Glenn's credentials are not perfect by any means. Roughly three years before the fact, it is hard to imagine any issue other than the state of the economy dominating an American election. And Glenn clearly lacks a sharp identity on economic questions. As a practical matter, however, candidates are rarely nominated or elected on the strength of particular proposals or policy positions. Instead, they succeed or fail on the basis of the complete picture that emerges from their priorities, their personality, and their political skill.
So the central question about John Glenn is whether he can meet the political criteria to be a serious possibility for the Democratic presidential nomination. Can he demonstrate the broad appeal needed to capture the White House? Can he stand up under the pressures of being out front in a national campaign? Can he put a campaign together?
On the surface, the political evidence is impressive. Glenn lost his first primary campaign, against Howard Metzenbaum in 1970, in some measure because he was both inexperienced and overconfident. But he defeated Metzenbaum, then serving as an appointed senator, four years later and went on to win the general election with 65 percent of the vote. Last year he was reelected with 69 percent and a plurality of 1.6 million votes at a time when the presidential vote in Ohio was almost identical to the national figures—Reagan 52 percent, Carter 41, John Anderson 6. He drew one million votes more than Carter there.
The response to Glenn also has been generally favorable, if less than wildly enthusiastic, on the forays he has made since that election. In New Hampshire he clearly impressed Hugh Gallen, a politician with an excellent sense of the political middle. And, in Washington state, Karen Marchioro ended up singing his praises despite her initial misgivings. "He's really nice," she says. "When he talks to you, he isn't always looking at the next name tag. "
What may be just as important, in the national arena, is that there is a hard edge under Glenn's benign facade. This first became apparent in that 1974 challenge to Metzenbaum. The Democratic governor at the time, John Gilligan, was seeking reelection and hoping it would lift him to a place on the party's national ticket in 1976. He had appointed Metzenbaum to the Senate. vacancy, and the last thing he needed was a primary fight. What he did need was a running mate who would make it possible for him to leave the state if his big plans came to fruition.
So Gilligan, who never has been shy about having his own way, put the heaviest sort of pressure on Glenn to run for lieutenant governor, even to the point of luring him to a stacked meeting of labor leaders prepared to promise their undying enmity if Glenn did not cave in. It was, Glenn recalls, a ''sort of bare-knuckles business." But Glenn refused to budge. On the contrary, he went before a meeting of the state party executive committee and, with the press listening, complained: ''Suddenly, inexplicably, I am alone and marked for political extinction."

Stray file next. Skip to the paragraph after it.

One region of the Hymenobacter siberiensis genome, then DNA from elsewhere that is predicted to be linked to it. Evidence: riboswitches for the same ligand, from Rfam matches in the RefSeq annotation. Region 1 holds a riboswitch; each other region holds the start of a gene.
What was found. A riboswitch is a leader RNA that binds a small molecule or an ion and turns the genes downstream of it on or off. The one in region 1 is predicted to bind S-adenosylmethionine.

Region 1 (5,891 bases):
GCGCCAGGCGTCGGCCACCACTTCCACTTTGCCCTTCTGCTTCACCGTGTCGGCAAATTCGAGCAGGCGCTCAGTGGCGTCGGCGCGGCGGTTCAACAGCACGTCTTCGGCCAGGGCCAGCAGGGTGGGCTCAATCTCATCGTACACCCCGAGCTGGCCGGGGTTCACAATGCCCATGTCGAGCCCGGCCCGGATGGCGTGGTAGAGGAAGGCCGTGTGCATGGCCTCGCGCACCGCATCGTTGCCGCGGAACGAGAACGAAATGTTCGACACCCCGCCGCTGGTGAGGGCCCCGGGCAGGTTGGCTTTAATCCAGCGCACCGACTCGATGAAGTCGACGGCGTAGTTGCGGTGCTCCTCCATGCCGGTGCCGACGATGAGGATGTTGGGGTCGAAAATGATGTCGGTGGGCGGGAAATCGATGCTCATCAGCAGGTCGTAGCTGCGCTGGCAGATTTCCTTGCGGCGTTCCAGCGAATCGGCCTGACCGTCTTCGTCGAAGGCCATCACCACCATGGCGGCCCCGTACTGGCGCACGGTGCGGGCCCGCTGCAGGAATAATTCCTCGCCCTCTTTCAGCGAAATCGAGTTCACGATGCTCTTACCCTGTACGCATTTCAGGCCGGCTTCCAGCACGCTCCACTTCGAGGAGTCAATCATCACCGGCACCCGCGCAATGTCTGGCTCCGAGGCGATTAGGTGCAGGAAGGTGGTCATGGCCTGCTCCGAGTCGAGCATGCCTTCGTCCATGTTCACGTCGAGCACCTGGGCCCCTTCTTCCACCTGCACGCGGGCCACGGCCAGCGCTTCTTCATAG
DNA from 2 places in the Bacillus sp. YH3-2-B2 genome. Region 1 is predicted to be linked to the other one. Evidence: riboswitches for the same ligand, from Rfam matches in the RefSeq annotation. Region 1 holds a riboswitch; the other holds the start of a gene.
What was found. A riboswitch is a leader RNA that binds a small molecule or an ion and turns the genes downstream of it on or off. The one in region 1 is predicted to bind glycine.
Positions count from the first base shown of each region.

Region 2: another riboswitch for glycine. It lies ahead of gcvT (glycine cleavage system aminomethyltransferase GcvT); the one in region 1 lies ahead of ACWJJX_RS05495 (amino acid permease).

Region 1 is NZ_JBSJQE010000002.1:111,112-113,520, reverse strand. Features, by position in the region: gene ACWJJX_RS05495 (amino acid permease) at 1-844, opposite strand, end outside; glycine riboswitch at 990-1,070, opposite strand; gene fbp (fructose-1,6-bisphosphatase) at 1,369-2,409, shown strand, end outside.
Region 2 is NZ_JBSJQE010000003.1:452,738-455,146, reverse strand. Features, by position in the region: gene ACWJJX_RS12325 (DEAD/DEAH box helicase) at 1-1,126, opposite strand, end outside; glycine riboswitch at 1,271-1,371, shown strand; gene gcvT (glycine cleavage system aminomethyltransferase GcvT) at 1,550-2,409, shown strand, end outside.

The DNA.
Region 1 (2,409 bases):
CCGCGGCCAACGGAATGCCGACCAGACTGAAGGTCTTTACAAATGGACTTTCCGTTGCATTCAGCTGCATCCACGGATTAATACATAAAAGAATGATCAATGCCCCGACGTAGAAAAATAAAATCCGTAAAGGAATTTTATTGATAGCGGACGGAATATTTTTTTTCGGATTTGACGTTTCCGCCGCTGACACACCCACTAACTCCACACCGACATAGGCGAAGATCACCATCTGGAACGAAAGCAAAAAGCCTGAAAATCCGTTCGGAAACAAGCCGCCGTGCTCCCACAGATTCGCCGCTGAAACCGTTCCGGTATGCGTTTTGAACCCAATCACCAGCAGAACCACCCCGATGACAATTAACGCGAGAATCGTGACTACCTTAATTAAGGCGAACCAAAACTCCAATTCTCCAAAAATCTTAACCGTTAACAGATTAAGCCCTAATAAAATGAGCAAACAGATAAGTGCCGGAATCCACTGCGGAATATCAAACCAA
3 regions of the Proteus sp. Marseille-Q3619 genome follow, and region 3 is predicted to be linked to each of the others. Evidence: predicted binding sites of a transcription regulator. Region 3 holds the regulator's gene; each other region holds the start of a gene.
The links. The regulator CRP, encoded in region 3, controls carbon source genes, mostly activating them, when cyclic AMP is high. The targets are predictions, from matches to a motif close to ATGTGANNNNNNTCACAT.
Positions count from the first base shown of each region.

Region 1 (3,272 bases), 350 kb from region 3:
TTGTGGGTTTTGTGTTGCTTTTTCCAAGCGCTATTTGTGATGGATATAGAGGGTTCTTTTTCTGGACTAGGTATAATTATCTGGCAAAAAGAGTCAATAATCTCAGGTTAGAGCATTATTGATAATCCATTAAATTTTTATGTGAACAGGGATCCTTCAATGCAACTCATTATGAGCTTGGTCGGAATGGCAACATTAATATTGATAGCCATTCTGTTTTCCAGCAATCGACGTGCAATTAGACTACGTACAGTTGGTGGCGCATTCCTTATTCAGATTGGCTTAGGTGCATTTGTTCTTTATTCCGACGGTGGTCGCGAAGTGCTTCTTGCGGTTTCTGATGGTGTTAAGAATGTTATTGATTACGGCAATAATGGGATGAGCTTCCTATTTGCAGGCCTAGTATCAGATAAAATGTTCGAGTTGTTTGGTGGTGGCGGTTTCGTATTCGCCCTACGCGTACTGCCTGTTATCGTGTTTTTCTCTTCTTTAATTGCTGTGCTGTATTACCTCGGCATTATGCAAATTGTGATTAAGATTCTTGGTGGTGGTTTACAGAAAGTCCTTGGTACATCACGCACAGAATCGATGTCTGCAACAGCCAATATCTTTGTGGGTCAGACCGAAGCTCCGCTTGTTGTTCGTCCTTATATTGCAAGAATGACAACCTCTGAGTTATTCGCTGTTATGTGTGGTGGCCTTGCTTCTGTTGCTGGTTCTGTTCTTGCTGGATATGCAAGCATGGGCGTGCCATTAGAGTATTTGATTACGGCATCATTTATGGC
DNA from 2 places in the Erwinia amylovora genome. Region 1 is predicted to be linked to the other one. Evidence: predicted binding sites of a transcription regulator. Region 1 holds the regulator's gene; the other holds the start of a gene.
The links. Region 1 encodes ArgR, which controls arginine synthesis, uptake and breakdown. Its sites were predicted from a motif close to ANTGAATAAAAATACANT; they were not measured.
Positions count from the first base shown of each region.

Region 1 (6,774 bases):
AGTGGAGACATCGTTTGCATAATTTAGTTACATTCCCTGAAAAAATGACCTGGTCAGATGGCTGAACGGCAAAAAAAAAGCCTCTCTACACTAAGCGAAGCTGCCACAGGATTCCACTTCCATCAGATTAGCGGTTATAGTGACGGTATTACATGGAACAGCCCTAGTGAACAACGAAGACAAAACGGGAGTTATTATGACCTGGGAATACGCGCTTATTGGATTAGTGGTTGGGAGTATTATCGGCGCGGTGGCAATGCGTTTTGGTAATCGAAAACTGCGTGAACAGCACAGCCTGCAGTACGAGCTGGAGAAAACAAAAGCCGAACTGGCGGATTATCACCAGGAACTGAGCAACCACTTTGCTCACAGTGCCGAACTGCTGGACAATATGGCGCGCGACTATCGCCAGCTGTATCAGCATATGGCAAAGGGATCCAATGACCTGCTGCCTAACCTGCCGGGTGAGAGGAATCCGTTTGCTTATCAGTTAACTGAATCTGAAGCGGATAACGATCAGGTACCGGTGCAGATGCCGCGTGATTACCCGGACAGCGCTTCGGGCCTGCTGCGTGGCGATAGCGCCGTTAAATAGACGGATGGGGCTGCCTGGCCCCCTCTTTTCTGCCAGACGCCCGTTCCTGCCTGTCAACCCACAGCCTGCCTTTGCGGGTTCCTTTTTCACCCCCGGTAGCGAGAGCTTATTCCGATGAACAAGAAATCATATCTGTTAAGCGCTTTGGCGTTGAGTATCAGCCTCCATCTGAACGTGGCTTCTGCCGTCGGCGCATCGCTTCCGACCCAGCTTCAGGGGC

This move left Gilligan naked—and served notice that John Glenn had learned a few tricks since losing the earlier primary in 1970. Looking back on it now, Glenn sounds characteristically prissy. ''This had really gotten beyond the realm of what I thought was proper in politics," he says. To others, it is remembered as basic political hardball.
Glenn also has a long political memory. His relationship with Metzenbaum is strained to this day. To some extent, this is simply a product of the cultural differences between a Boy Scout from New Concord and a big-city boy from Cleveland. But those who know Glenn say it is also a reflection of his memories of their two campaigns against each other.
Similarly, it is no secret that Glenn, although once close to Robert Kennedy, holds Ted Kennedy in less than high regard. Again, some of this may be ascribed to the differences in backgrounds and life-styles. But another factor is understood to be Glenn's belief that Ted Kennedy was responsible in 197 4 for Ethel Kennedy's refusal to campaign for Glenn in that primary.
Glenn also was angered by a report after the 1976 election—in a book by Richard Reeves—that when he was being considered for Vice President, Rosalynn Carter had questioned whether his wife's speech impediment might be a political handicap. Indeed, that obviously still rankles. "It is something that makes you grit your teeth,'' he said recently. Glenn is enormously proud of the success Annie Glenn has enjoyed in overcoming her stutter through a vigorous program of therapy.
• • •
Little or any of his hard edge shows when John Glenn campaigns. Instead, he comes over to his audiences much the way he did when he burst on the nation's consciousness twenty years ago—as that nice guy everyone could applaud. What is unclear is how much this warmth of reaction means to Glenn. Paul Tipps is persuaded that Glenn is moving ever closer to running. "I don't think he's made his mind up," he says, "but from election night [of 1980] to this point, his interest has consistently and constantly increased.''
Glenn himself says he probably won't make a decision until sometime next fail, after reassessing Ronald Reagan and his economic program. "That's when you get a reading on whether it's working or whether it's a disaster," he says. "At that time, it's his government and his foreign policy and his defense budget. A lot of things will sort themselves out late next year."
That sounds like a classic political stall, of course. But those who know Glenn's political thinking caution against drawing too many inferences. He is not, they point out, an ordinary politician who can be counted upon to seek the next-highest level if only to hear how the applause sounds then. He has had his ride up lower Broadway while millions cheered and garlanded his motorcade in ticker tape. He has addressed a joint session of Congress while the whole nation watched. He is already in the history books.
There is a relevant story in Gay Talese' s classic Esquire profile of Joe DiMaggio in 1966. Marilyn Monroe, just back from entertaining the troops, tells DiMaggio of the frenzied reception she was given. "Joe," she says, "you never heard such cheering." And DiMaggio replies: "Yes, I have. " Glenn has heard the cheering, too.
Says John Glenn: "Just to have it in your folder that you ran for President sometime—I don't find that necessary. ''
This article appears in the February 1982 issue of The Washingtonian.